As the students continue their study of eggs, the anticipation grows as the chicks move closer and closer to hatching. Each day, the teachers allow their students to observe the eggs in their class incubator, and they discuss their observations as a class. Students then return to their desks to record their observations in their science notebooks. This reinforces the work students have been doing all year in drawing, labeling, and writing as a scientist.

    This week, all of the watching, waiting, and hoping turned into celebrating as baby chicks pushed their way through their shells in every single first grade classroom. The students were anxious to talk about and write down everything they saw: the beaks pushing through the shell; the wet, matted look of the newborns; and especially the way the chicks fell over from exhaustion after making it out of their shell.

    Newborn chicks in classroom   Newborn chicks in classroom

    Experiential Learning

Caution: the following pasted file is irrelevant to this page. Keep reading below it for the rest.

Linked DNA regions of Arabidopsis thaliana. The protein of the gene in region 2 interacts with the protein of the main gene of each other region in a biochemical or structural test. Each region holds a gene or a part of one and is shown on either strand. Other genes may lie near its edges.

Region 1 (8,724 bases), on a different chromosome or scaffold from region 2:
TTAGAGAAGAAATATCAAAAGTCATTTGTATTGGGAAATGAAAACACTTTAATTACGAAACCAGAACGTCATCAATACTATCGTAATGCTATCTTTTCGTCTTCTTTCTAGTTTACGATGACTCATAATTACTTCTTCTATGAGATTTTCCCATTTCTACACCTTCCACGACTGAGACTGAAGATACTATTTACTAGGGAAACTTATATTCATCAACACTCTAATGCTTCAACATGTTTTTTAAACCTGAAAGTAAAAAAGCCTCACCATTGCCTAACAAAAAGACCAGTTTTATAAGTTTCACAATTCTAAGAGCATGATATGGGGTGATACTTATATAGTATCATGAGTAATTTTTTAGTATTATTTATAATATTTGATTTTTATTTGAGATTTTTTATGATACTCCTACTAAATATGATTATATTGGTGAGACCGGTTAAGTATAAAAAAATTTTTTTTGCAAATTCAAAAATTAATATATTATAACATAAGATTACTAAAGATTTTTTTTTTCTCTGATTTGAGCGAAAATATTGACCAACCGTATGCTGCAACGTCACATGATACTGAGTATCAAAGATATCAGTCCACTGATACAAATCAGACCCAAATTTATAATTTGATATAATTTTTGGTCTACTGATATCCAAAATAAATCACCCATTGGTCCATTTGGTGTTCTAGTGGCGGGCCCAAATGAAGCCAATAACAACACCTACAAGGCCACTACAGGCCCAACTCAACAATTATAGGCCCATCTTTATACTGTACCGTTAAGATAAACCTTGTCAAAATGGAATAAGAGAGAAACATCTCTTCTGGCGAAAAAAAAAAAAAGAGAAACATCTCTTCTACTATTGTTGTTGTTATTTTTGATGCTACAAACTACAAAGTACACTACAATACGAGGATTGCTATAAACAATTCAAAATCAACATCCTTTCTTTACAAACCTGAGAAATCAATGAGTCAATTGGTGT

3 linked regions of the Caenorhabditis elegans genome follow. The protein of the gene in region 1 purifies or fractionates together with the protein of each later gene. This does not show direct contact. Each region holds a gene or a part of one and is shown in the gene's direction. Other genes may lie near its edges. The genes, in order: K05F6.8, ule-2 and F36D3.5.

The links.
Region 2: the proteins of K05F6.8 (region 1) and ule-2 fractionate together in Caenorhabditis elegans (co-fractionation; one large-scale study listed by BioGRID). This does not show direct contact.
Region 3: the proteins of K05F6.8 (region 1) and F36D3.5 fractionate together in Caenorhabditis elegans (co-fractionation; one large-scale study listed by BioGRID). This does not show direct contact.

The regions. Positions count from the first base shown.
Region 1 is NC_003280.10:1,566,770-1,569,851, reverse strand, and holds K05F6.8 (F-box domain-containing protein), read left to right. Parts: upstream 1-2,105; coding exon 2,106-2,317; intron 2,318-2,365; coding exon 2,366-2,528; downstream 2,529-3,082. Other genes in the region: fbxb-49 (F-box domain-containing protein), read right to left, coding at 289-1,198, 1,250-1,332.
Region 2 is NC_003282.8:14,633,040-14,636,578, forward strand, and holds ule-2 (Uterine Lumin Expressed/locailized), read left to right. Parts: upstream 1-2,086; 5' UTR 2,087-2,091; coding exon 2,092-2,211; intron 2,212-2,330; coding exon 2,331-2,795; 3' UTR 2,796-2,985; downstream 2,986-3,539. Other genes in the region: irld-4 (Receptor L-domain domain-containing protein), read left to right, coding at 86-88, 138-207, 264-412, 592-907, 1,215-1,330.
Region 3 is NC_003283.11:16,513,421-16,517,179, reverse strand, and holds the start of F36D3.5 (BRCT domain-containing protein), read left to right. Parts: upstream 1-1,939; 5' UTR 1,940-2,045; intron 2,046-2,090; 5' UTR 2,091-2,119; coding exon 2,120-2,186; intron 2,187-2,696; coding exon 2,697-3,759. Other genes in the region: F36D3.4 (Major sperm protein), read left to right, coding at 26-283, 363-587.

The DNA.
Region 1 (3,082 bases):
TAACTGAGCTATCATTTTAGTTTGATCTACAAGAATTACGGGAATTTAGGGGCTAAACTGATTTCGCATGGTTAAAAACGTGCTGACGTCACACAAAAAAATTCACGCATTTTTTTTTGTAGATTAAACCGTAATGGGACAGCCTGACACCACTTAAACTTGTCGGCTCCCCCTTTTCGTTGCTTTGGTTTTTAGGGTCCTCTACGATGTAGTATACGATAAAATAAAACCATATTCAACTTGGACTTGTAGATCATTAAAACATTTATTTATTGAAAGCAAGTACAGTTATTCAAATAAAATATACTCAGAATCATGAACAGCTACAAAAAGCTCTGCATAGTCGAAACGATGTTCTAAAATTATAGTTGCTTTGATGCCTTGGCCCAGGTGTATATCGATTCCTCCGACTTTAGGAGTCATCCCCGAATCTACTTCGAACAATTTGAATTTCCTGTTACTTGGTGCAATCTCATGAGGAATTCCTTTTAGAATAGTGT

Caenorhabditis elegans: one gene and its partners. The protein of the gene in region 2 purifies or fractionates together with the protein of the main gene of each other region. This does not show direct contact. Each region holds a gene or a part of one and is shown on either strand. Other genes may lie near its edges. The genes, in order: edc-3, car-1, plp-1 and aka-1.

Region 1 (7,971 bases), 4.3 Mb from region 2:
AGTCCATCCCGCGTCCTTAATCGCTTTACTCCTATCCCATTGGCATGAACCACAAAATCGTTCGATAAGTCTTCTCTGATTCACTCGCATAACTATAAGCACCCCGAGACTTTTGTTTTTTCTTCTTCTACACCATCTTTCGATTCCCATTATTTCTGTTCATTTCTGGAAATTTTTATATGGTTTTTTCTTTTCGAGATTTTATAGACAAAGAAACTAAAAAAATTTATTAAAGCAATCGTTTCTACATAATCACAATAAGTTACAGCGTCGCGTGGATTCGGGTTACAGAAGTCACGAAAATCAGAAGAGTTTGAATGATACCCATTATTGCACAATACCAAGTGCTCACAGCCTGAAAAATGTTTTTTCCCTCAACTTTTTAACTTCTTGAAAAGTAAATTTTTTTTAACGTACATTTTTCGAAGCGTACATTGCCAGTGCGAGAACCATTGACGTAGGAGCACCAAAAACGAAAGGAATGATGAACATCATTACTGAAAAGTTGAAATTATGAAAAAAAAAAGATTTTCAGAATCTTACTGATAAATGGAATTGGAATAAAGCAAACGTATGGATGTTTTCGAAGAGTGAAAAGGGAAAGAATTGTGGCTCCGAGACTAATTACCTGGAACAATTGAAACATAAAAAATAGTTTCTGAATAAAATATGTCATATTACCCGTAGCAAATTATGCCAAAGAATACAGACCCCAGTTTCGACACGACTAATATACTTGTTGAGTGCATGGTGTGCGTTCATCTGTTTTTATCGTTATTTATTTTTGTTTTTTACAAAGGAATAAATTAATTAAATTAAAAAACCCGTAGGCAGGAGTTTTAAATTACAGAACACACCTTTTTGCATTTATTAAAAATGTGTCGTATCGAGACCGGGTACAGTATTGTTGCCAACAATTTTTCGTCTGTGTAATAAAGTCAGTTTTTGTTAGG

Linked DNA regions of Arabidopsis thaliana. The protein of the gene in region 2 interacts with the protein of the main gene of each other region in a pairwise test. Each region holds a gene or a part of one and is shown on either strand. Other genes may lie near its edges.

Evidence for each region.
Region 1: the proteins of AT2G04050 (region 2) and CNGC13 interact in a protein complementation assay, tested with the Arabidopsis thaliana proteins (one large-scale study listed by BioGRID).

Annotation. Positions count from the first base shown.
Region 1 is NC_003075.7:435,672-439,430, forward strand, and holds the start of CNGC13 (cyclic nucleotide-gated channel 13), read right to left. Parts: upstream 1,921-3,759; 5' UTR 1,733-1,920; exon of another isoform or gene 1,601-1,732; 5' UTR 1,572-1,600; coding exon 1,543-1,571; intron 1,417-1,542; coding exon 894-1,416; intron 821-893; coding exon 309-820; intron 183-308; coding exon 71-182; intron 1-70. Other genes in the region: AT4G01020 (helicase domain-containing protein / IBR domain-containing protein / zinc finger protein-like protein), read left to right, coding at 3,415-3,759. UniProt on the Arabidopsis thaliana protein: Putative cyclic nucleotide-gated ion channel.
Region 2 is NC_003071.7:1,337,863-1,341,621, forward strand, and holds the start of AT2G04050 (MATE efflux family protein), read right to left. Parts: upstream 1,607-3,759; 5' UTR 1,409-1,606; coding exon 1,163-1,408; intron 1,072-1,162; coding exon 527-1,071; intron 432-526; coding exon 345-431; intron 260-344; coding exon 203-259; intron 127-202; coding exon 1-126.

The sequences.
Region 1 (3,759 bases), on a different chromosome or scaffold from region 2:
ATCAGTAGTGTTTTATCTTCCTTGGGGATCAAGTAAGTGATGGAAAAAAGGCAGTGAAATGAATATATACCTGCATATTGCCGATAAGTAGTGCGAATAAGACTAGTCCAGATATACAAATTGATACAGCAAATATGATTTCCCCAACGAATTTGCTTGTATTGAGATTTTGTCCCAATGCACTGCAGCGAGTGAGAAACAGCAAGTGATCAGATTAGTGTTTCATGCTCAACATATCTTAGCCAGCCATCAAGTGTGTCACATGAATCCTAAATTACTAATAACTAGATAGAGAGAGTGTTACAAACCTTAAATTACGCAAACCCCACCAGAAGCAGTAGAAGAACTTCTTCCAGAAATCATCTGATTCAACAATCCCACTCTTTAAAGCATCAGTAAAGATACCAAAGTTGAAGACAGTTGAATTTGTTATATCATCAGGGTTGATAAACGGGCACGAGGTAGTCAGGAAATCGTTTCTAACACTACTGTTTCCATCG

This kind of experiential learning is an incredibly powerful method, and it shows me how much we should try to provide opportunities for students to experience everything we want to teach them. Students never forget watching the chicks hatch in their first grade classrooms. It is carved into their memories and they hold on to all of the learning that went along with the experience. I have been co-teaching a poetry unit in one of those first grade classrooms, and more than half of the students are writing poems about chicks. What a perfect, organic example of cross-curricular learning!

    Baby chicks in classroom

    I love seeing my school building excitement over the new life hatching in the first grade hallway. What real-life experiences have you given your students this year?

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Susan Cheyney